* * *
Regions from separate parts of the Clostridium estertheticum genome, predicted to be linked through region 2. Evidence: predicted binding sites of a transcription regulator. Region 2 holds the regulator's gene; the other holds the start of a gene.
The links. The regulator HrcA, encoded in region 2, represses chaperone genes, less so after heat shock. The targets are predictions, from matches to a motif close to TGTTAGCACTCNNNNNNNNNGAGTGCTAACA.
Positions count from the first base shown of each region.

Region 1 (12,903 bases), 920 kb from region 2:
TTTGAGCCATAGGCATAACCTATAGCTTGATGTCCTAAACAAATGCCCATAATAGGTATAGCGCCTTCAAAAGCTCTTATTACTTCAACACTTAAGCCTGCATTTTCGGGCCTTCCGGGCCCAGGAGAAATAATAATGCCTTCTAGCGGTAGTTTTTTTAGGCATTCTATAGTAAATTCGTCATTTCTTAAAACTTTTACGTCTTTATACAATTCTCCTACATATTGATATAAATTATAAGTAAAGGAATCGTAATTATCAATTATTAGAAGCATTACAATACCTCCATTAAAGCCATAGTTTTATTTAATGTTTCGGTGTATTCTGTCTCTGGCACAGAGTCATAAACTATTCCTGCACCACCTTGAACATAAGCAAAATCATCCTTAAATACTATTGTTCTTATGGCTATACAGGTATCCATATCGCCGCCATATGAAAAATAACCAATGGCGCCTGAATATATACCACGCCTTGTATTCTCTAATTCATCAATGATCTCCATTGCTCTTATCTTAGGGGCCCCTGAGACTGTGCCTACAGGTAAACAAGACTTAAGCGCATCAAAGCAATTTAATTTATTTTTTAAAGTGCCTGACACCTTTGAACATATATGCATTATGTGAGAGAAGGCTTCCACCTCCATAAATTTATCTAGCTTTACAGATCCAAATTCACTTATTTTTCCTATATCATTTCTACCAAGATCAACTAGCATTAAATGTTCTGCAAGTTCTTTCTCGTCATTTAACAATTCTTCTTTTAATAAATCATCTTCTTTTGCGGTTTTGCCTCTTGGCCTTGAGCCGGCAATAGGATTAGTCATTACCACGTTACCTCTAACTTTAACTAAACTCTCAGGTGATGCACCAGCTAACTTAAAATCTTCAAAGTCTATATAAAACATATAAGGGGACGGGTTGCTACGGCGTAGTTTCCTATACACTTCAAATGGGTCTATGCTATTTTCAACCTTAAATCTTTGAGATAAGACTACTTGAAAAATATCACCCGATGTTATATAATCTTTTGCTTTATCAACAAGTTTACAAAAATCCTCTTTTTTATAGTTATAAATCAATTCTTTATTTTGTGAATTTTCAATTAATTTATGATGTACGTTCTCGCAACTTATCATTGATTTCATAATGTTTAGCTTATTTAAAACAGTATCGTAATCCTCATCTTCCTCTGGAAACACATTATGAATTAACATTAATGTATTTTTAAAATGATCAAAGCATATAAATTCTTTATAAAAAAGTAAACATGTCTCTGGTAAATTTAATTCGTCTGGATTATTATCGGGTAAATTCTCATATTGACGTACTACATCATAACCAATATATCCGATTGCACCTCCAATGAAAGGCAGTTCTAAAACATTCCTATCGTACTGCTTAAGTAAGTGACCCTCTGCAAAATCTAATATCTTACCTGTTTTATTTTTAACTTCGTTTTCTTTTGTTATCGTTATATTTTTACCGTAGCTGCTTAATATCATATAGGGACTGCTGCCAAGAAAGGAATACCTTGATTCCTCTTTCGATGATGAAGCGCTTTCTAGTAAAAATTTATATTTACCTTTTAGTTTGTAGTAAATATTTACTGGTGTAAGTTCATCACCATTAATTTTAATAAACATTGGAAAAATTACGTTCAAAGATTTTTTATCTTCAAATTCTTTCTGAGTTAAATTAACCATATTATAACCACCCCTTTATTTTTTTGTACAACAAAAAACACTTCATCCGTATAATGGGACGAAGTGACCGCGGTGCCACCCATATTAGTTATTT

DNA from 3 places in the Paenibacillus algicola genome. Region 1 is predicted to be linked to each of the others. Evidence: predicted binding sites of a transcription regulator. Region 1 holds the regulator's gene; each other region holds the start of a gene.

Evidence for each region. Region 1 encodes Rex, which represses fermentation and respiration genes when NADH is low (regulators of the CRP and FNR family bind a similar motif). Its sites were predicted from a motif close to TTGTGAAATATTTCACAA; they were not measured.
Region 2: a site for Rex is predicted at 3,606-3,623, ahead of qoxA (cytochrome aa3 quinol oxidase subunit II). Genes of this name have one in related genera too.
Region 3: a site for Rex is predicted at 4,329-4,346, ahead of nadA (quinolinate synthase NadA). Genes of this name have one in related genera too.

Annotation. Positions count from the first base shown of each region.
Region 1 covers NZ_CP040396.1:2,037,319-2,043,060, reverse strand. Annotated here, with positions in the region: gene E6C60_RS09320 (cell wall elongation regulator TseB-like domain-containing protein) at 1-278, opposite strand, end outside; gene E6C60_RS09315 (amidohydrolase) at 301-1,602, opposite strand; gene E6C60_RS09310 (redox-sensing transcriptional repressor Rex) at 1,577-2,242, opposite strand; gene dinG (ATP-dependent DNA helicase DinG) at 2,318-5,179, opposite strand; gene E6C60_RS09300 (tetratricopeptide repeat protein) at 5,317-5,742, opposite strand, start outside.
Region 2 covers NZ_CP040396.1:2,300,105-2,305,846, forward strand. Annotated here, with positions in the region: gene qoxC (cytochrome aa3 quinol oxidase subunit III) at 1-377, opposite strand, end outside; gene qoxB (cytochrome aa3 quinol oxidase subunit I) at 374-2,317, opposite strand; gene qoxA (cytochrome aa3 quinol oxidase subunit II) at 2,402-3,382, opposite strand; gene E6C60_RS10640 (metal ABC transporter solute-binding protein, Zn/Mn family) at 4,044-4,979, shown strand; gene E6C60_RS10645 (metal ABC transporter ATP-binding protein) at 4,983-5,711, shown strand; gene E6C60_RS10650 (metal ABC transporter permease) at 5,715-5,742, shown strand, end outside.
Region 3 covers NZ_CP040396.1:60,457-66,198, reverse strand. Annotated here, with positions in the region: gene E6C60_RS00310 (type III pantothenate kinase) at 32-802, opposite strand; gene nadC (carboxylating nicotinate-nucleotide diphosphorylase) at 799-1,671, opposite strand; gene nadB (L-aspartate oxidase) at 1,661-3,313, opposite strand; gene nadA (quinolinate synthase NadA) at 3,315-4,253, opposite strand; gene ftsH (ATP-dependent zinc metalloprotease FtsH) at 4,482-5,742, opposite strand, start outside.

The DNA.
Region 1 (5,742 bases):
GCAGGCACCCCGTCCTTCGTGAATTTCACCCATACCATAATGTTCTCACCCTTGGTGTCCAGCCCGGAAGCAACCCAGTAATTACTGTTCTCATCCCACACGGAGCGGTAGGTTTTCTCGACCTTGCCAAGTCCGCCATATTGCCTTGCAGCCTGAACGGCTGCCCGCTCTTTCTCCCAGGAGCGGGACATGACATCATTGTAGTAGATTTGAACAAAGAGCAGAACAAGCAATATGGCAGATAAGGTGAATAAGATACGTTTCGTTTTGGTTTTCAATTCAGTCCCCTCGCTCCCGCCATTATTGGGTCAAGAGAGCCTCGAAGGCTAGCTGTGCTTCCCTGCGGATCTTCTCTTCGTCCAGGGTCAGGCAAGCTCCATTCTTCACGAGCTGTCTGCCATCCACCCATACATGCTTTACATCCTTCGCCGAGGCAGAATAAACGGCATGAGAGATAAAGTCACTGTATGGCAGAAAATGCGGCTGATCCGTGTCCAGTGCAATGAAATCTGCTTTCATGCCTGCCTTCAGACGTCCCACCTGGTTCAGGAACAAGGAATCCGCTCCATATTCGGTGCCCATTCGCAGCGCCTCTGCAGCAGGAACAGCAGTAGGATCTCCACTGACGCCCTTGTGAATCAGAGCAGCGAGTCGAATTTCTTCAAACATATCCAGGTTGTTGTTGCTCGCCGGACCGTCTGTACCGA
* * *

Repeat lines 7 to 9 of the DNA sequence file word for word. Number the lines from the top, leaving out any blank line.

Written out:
Evidence for each region. Region 1 encodes Rex, which represses fermentation and respiration genes when NADH is low (regulators of the CRP and FNR family bind a similar motif). Its sites were predicted from a motif close to TTGTGAAATATTTCACAA; they were not measured.
Region 2: a site for Rex is predicted at 3,606-3,623, ahead of qoxA (cytochrome aa3 quinol oxidase subunit II). Genes of this name have one in related genera too.
Region 3: a site for Rex is predicted at 4,329-4,346, ahead of nadA (quinolinate synthase NadA). Genes of this name have one in related genera too.